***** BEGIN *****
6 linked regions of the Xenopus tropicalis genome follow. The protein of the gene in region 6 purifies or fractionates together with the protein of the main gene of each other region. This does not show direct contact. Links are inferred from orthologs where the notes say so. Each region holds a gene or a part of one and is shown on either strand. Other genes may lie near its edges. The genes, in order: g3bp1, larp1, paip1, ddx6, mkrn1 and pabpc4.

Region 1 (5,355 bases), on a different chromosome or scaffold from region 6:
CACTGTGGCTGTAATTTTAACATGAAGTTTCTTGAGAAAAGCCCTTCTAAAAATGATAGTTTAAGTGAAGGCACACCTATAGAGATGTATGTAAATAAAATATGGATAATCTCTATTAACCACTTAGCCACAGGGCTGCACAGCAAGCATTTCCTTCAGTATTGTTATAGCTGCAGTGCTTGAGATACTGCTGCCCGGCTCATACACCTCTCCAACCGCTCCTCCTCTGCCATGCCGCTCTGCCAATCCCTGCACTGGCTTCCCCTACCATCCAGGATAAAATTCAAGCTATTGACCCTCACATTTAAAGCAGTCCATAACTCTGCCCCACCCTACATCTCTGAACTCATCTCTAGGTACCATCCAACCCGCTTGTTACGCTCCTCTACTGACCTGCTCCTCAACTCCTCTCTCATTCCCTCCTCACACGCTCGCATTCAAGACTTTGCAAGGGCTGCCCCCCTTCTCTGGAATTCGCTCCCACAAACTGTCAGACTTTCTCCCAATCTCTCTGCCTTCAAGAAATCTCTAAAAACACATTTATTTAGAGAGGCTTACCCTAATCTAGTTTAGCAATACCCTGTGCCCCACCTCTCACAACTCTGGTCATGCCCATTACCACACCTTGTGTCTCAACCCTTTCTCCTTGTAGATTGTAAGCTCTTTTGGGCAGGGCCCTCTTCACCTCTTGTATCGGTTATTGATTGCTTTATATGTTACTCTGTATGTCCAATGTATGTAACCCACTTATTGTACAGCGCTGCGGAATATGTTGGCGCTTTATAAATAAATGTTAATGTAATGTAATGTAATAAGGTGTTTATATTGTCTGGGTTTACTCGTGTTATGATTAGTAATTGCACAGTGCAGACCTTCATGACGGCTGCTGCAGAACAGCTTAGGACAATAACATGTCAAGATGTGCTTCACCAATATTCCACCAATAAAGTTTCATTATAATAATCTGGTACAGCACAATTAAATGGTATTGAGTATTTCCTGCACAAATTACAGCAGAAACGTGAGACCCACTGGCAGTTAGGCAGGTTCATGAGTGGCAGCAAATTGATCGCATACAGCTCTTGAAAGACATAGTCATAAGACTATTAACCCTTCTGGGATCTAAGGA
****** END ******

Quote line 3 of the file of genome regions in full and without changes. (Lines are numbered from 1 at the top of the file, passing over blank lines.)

CACTGTGGCTGTAATTTTAACATGAAGTTTCTTGAGAAAAGCCCTTCTAAAAATGATAGTTTAAGTGAAGGCACACCTATAGAGATGTATGTAAATAAAATATGGATAATCTCTATTAACCACTTAGCCACAGGGCTGCACAGCAAGCATTTCCTTCAGTATTGTTATAGCTGCAGTGCTTGAGATACTGCTGCCCGGCTCATACACCTCTCCAACCGCTCCTCCTCTGCCATGCCGCTCTGCCAATCCCTGCACTGGCTTCCCCTACCATCCAGGATAAAATTCAAGCTATTGACCCTCACATTTAAAGCAGTCCATAACTCTGCCCCACCCTACATCTCTGAACTCATCTCTAGGTACCATCCAACCCGCTTGTTACGCTCCTCTACTGACCTGCTCCTCAACTCCTCTCTCATTCCCTCCTCACACGCTCGCATTCAAGACTTTGCAAGGGCTGCCCCCCTTCTCTGGAATTCGCTCCCACAAACTGTCAGACTTTCTCCCAATCTCTCTGCCTTCAAGAAATCTCTAAAAACACATTTATTTAGAGAGGCTTACCCTAATCTAGTTTAGCAATACCCTGTGCCCCACCTCTCACAACTCTGGTCATGCCCATTACCACACCTTGTGTCTCAACCCTTTCTCCTTGTAGATTGTAAGCTCTTTTGGGCAGGGCCCTCTTCACCTCTTGTATCGGTTATTGATTGCTTTATATGTTACTCTGTATGTCCAATGTATGTAACCCACTTATTGTACAGCGCTGCGGAATATGTTGGCGCTTTATAAATAAATGTTAATGTAATGTAATGTAATAAGGTGTTTATATTGTCTGGGTTTACTCGTGTTATGATTAGTAATTGCACAGTGCAGACCTTCATGACGGCTGCTGCAGAACAGCTTAGGACAATAACATGTCAAGATGTGCTTCACCAATATTCCACCAATAAAGTTTCATTATAATAATCTGGTACAGCACAATTAAATGGTATTGAGTATTTCCTGCACAAATTACAGCAGAAACGTGAGACCCACTGGCAGTTAGGCAGGTTCATGAGTGGCAGCAAATTGATCGCATACAGCTCTTGAAAGACATAGTCATAAGACTATTAACCCTTCTGGGATCTAAGGA